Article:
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"Look, Thomas, I know you've probably been asked this question a million times before, but what was it really like to be Stephen Abbey's—"
"—Son?" Ah, the eternal question. I recently told my mother that my name isn't Thomas Abbey, but rather Stephen Abbey's Son. This time I sighed and pushed what was left of my cheesecake around the plate. "It's very hard to say. I just remember him as being very friendly, very loving. Maybe he was just stoned all the time."
Her eyes lit up at that. I could almost hear the sharp little wheels clickety-clicking in her head. So he was an addict! And it came straight from his kid's mouth. She tried to cover her delight by being understanding and giving me a way out if I wanted it.
"I guess, like everyone else, I've always read a lot about him. But you never know if those articles are true or not, you know?"
I didn't feel like talking about it anymore. "Most of the stories about him are probably pretty true. The ones I've heard about or read are." Luckily the waitress was passing, so I was able to make a big thing out of getting the bill, looking it over, paying it—anything to stop the conversation.
When we got outside, December was still there and the cold air smelled chemical, like a refinery or a tenth-grade chemistry class deep into the secrets of stink. She slipped her arm through mine. I looked at her and smiled. She was pretty—short red hair, green eyes that were always wide with a kind of happy astonishment, a nice body. So I couldn't help smiling then too, and for the first time that night I was glad she was there with me.
The walk from the restaurant to the school was just a little under two miles, but she insisted on our hiking it both ways. Over would build up our appetites, back would work off what we'd eaten. When I asked her if she chopped her own wood, she didn't even crack a smile. My sense of humor has often been lost on people.
By the time we got back to the school we were pretty chummy. She hadn't asked any more questions about my old man and had spent most of the time telling me a funny story about her gay uncle in Florida.
We got back to Founder's Hall, a masterpiece of neo-Nazi architecture, and I saw that I had stopped us on the school crest laid into the floor. Her arm tightened in mine when she noticed this, and I thought I might as well ask then as anytime.
"Would you like to see my masks?"
She giggled a giggle that sounded like water draining from a sink. Then she shook her finger at me in a no-no-naughty-boy! way.
"You don't mean your etchings, do you?"
I had hoped that she might be half-human, but this dirty little Betty Boop routine popped that balloon. Why couldn't a woman be marvelous for once? Not winky, not liberated, not vacuous…
"No, really, you see, I have this mask collection, and—"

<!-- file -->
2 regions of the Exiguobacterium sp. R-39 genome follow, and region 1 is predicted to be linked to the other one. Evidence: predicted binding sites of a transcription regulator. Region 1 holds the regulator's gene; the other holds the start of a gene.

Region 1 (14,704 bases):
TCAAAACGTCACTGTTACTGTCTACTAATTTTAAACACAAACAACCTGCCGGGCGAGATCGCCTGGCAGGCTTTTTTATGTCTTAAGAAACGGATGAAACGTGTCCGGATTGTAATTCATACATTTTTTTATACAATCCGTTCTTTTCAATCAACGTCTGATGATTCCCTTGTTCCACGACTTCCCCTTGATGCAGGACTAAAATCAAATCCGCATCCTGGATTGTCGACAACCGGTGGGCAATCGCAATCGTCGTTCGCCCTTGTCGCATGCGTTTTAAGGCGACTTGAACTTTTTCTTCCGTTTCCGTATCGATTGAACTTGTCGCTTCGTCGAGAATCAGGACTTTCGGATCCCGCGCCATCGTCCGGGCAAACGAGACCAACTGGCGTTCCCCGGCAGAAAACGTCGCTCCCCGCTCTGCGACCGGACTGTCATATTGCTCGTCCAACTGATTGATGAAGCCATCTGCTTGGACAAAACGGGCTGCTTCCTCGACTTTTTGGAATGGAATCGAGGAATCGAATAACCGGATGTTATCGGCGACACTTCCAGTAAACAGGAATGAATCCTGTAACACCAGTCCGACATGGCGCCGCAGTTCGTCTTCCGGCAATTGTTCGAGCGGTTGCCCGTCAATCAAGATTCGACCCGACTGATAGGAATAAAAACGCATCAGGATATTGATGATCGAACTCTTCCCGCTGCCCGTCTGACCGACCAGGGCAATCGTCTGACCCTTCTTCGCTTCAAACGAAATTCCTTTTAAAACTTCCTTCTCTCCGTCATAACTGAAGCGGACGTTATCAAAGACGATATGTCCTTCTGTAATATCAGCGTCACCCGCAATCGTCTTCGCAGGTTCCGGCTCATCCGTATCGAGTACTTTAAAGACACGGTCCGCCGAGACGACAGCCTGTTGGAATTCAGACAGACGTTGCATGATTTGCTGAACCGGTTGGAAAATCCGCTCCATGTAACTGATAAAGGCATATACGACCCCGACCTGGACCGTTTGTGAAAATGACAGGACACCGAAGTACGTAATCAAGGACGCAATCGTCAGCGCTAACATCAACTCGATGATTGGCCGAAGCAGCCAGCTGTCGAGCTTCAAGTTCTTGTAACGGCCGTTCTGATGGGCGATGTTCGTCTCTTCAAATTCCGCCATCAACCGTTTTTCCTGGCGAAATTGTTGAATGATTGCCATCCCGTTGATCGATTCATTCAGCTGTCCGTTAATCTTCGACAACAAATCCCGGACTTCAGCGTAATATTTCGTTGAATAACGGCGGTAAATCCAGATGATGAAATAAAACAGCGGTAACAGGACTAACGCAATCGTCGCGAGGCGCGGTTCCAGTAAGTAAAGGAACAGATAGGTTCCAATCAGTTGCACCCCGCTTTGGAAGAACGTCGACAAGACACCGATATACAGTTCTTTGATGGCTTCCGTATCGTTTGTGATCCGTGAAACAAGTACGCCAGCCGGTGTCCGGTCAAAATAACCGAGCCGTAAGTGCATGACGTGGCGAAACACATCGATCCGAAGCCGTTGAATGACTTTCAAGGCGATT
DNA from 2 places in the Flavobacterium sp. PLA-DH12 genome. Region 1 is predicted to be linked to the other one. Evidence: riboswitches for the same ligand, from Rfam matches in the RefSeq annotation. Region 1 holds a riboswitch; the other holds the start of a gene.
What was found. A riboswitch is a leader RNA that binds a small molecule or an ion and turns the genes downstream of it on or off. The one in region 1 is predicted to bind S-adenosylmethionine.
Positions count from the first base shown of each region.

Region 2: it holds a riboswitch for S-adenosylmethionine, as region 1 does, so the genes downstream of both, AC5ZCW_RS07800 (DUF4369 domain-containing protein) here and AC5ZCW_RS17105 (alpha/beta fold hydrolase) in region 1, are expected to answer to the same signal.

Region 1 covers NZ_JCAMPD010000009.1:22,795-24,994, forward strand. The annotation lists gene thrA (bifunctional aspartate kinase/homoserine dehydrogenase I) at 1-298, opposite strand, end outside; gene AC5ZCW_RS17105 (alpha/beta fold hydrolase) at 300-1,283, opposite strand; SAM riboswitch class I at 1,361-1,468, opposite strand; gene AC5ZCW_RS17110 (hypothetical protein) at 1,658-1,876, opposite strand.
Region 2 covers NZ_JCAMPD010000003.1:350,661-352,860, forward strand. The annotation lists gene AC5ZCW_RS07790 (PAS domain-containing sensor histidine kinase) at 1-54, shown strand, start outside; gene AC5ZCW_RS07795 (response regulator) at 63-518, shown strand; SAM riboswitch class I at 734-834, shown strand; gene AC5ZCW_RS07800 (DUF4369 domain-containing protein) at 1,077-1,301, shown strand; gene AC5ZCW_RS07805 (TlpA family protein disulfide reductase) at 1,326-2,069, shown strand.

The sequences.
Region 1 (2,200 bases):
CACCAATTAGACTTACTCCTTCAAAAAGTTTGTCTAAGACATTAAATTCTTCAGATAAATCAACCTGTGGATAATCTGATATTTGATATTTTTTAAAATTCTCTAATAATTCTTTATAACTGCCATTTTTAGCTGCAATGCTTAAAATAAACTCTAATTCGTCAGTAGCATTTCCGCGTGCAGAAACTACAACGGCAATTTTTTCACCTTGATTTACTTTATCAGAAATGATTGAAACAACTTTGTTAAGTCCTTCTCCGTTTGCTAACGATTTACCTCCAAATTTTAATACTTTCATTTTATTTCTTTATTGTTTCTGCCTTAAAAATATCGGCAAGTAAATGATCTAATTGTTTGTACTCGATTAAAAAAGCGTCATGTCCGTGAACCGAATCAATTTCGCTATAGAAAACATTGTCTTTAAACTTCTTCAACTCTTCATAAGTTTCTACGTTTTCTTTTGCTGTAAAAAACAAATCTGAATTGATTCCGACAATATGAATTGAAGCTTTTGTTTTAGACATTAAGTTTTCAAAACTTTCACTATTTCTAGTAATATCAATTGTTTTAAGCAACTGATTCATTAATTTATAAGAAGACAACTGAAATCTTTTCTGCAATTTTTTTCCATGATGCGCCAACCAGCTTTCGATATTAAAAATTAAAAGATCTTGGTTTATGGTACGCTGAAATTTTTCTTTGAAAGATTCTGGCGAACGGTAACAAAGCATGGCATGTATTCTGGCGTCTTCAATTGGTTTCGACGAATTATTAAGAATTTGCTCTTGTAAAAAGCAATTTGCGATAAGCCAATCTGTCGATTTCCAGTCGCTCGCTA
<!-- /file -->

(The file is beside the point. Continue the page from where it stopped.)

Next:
She squeezed me again and cut off the circulation in my upper arm.
"I'm just kidding, Thomas. I'd love to see it."
Like all tight-fisted New England prep schools, the apartments that they gave their teachers, especially single teachers, were awful. Mine had a tiny hallway, a study that was painted yellow once but forgot, a bedroom, and a kitchen so old and fragile that I never once thought of cooking there because I had to pay all of the repair costs.
But I had sprung for a gallon of some top-of-the-line house paint so that at least the wall that the collection was on would have a little dignity.
The only outside door to the place opened onto the hallway, so coming in with her was okay. I was nervous, but I was dying to see how she'd react. She was cuddling and cooing the whole time, but then we went around the corner into my bed-living room.
"Oh, my God! Wha…? Where did you get…?" Her voice trailed off into little puffs of smoke as she went up to take a closer look. "Where did you get, uh, him?"
"In Austria. Isn't it a great one?" Rudy the Farmer was brown and tan and beautifully carved in an almost offhand way that added to his rough, piggy-fat, drunken face. He gleamed too, because I had been experimenting that morning with a new kind of linseed oil that hadn't dried yet.
"But it's…it's almost real. He's shining!"
At that point my hopes went up up up. Was she awed? If so, I'd forgive her. Not many people had been awed by the masks. They got many points from me when they were.
I didn't mind when she reached out to touch some of them as she moved on. I even liked her choice of which ones to touch. The Water Buffalo, Pierrot, the Krampus.
"I started buying them when I was in college. When my father died, he left me some money, so I took a trip to Europe." I went over to the Marquesa and touched her pink-peach chin softly. "This one, the Marquesa, I saw in a little side-street store in Madrid. She was the first one I bought."
My Marquesa with her tortoiseshell combs, her too-white and too-big teeth that had been smiling at me for almost eight years. The Marquesa.
"And what's that one?"
"That's a death mask of John Keats."
"A death mask?"
"Yes. Sometimes when famous people die, they'll make a mold of their faces before they bury them. Then they cast copies…" I stopped talking when she looked at me as if I were Charles Manson.
"But they're just so creepy! How can you sleep in here with them? Don't they scare you?"
"No more than you do, my dear."
That was that. Five minutes later she was gone and I was putting some of the linsfeed oil on another mask.
Copyright © 1980 by Jonathan Carroll